Q. At this point, I need to ask that in the discourses of the politicians in Israel today, there is what one may even call “genocidal” terminology, which also seems to resonate with quite some portion of the Israeli population. What are your thoughts on this? Where does the problem start?
The issue of what Ilan Pappé called the slow genocide of Gaza, is nothing new. As we look historically, we see the core problem is when Jews came to Palestine, they did not say we need a safe place, let’s share this, but they said, this land is mine; God gave me this land and I am going to take it by buying it, seizing it, or however I can.
As things progressed, the politics of the region led to the development of the State of Israel, and the view that the Jews have a right to this land, so they can remove or dispossess other people. Unfortunately, this became the underlying principle of the Israeli state.
Q. So you mean settler-colonialism is the underlying principle of the Israeli state that guides up to this day.
Yes, if you look at the settler project in the West Bank, it is just a continuation of the Nakba in 1948. And that is what settler colonialism is. It is what we did in the United States, Australia, New Zealand, South Africa, and it is heartbreaking for Jews to figure this out because Israel was supposed to be different. It was supposed to be the “light onto the nations”.
The state embodies the colonial principles it was founded on, and sadly, it is a very tiny percentage of the Jewish population that challenges this idea. Even most people on the left in Israel are not anti-Zionist, they still believe that there should be a state where Jews are in a privileged position over Palestinians. You cannot be a democracy and privilege one group over another.
Q. You also draw attention to the lack of questioning of Israeli policies by the mainstream Jewish community in the U.S. In light of the global reaction to what has happened in Sheikh Jarrah and Gaza recently, can you talk about a shift towards the policies of Israel in Palestine?
I think we have to be realistic in terms of positions of power. Both on the federal and the local level, there is a lot of what I would call reactionary thinking. The powerful mainstream parts of the Jewish community (and the evangelical Christian community) are still stuck where they are. Many bills and laws on the local and federal level say that criticizing Israel is anti-Semitic and until now if you say something progressive or sympathetic to Palestinians, you get a huge amount of pushback.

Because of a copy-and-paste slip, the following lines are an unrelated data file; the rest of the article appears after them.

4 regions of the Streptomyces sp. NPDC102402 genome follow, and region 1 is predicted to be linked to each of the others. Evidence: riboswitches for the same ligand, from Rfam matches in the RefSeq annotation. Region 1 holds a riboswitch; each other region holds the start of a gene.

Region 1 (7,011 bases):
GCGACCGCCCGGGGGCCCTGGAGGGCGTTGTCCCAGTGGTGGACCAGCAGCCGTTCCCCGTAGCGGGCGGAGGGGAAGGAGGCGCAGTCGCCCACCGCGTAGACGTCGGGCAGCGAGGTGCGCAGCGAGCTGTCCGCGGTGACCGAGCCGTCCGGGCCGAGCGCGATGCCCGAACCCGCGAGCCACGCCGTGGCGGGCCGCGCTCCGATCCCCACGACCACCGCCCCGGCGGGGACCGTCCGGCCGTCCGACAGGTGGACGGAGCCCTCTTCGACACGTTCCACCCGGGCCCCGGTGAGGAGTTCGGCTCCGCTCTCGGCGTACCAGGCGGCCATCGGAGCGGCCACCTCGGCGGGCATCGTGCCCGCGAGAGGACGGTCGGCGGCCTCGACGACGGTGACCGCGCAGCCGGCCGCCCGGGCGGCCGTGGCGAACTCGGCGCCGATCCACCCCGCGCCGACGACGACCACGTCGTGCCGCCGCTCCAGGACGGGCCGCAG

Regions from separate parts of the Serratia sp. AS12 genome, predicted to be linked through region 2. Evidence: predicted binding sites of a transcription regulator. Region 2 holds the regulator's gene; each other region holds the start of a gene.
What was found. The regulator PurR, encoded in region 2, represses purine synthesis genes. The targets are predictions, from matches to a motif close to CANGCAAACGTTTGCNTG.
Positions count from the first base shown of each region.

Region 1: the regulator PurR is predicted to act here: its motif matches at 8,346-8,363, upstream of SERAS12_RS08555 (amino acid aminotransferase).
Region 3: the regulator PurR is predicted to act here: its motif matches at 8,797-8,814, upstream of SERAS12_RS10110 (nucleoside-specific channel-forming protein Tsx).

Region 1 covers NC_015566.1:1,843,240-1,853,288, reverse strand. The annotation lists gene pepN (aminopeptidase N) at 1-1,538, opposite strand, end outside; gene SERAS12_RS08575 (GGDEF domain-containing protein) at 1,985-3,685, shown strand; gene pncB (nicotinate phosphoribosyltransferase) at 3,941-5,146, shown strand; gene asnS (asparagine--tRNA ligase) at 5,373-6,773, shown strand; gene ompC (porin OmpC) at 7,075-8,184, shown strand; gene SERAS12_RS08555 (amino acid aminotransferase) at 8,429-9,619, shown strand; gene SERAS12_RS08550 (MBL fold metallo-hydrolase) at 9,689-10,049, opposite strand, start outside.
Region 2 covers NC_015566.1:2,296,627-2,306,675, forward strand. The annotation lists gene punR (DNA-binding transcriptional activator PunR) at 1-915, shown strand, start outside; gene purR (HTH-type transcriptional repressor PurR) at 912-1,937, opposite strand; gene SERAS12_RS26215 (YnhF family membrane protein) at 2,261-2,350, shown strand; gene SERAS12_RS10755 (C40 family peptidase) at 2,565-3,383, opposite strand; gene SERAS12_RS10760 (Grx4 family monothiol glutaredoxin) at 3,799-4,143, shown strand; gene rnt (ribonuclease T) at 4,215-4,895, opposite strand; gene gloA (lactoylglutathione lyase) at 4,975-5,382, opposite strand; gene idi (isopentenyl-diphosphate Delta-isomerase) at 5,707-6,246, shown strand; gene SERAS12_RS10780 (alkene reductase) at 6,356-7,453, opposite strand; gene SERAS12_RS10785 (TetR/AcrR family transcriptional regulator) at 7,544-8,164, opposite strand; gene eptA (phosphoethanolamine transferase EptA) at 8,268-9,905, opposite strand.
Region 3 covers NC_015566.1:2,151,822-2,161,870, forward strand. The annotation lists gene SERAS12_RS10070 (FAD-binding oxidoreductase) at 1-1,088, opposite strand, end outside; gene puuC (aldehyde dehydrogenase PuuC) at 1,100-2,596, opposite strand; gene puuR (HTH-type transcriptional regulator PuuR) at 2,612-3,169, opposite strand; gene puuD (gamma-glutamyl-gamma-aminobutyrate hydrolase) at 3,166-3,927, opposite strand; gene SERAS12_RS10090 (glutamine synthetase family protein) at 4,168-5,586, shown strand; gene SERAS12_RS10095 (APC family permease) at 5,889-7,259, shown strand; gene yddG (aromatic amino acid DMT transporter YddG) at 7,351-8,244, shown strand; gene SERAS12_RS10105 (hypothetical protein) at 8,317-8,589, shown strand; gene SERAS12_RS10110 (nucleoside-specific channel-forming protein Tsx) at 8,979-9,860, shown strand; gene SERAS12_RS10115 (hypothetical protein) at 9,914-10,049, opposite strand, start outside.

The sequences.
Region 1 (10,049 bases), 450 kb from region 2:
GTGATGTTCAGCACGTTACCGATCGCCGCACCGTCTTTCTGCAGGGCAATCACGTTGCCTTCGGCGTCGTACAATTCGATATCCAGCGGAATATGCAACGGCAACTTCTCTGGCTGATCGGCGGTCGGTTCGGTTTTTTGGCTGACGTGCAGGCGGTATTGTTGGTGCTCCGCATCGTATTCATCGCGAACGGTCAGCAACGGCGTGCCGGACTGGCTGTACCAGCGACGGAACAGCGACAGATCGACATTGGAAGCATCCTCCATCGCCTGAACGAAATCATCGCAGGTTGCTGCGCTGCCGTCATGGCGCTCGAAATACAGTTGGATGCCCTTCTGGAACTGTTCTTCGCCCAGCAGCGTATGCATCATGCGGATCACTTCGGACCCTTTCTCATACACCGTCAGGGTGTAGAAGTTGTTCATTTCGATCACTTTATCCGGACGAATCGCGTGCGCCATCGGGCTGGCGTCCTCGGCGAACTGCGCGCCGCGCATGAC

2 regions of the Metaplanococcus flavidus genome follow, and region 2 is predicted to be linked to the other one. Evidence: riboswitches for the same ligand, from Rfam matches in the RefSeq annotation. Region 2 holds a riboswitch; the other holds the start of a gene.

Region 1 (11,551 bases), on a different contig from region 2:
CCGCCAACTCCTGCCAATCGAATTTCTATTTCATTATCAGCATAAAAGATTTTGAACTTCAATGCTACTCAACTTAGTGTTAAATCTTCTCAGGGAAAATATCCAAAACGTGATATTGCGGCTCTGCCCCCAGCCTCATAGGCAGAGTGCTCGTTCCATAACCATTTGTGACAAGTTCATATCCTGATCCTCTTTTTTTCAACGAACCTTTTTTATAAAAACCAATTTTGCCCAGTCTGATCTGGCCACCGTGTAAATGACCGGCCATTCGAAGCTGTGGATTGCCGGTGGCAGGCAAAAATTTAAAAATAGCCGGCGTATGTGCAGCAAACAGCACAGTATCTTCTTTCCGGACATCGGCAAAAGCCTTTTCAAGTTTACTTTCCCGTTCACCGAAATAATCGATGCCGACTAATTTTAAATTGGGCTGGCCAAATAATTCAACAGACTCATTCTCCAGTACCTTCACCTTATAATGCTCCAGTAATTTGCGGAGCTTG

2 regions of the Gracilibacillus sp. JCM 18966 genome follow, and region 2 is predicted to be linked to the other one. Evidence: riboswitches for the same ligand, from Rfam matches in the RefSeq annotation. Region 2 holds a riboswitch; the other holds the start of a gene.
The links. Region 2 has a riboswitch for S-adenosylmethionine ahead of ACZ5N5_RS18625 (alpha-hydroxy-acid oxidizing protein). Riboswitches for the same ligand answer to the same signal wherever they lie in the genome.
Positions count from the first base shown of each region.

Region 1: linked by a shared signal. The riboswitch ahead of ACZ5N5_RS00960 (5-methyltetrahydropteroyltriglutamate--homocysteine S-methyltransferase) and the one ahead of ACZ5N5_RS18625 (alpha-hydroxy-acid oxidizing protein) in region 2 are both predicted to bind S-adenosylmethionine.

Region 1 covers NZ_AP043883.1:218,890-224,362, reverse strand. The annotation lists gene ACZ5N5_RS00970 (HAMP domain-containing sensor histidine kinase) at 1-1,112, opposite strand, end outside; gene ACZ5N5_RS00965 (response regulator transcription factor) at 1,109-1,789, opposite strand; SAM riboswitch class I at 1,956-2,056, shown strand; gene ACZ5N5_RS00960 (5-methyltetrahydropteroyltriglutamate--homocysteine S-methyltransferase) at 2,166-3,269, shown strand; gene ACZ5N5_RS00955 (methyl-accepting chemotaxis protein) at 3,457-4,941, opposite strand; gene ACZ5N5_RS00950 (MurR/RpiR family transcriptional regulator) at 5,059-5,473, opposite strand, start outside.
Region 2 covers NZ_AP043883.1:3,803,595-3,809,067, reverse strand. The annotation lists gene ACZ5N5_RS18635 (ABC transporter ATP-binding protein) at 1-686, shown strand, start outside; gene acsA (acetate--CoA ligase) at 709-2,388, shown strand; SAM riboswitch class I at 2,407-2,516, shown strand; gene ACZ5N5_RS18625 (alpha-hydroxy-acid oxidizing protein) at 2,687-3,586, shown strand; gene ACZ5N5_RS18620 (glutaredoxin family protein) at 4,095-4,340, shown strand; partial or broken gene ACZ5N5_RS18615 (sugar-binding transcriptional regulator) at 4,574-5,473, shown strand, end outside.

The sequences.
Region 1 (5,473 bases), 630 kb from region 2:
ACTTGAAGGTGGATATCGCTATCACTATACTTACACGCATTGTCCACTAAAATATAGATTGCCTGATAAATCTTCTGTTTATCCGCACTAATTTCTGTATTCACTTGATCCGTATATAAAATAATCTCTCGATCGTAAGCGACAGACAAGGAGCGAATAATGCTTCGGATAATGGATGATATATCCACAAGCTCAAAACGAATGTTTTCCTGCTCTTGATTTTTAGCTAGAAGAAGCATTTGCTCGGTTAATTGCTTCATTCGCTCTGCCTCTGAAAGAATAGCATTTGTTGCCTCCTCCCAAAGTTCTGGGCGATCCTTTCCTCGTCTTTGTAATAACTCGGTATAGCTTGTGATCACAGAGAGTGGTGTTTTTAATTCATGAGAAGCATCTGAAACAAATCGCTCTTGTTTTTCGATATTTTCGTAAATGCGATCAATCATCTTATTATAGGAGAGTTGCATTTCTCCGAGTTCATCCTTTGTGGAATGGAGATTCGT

But there are also a lot of powerful progressive groups challenging that, such as Jewish Voice for Peace. Also, in the U.S. Congress, there are now progressive Palestinian or Muslim congresspeople. The fact that there are some voices in Congress is in fact revolutionary because 20 years ago we could have only dreamed of such a thing. The Black Lives Matter movement has endorsed solidarity with Palestinians. There is a much more open conversation on social media. At the local level we see changes as well. For instance the teachers’ union in California recently voted to support a boycott of Israel, which is also revolutionary.
Smaller victories like that are really important because no one gives up power voluntarily, and neither would the Israeli political machine. From their point of view, they have been very successful as a thriving little country with a massive military budget, and support from the United States. Why give that up? So, we have to see that U.S. foreign policy is part of what helps Israel do what it does and acknowledge that we are responsible as well. There are ways to pressure Congress and we need to seize it.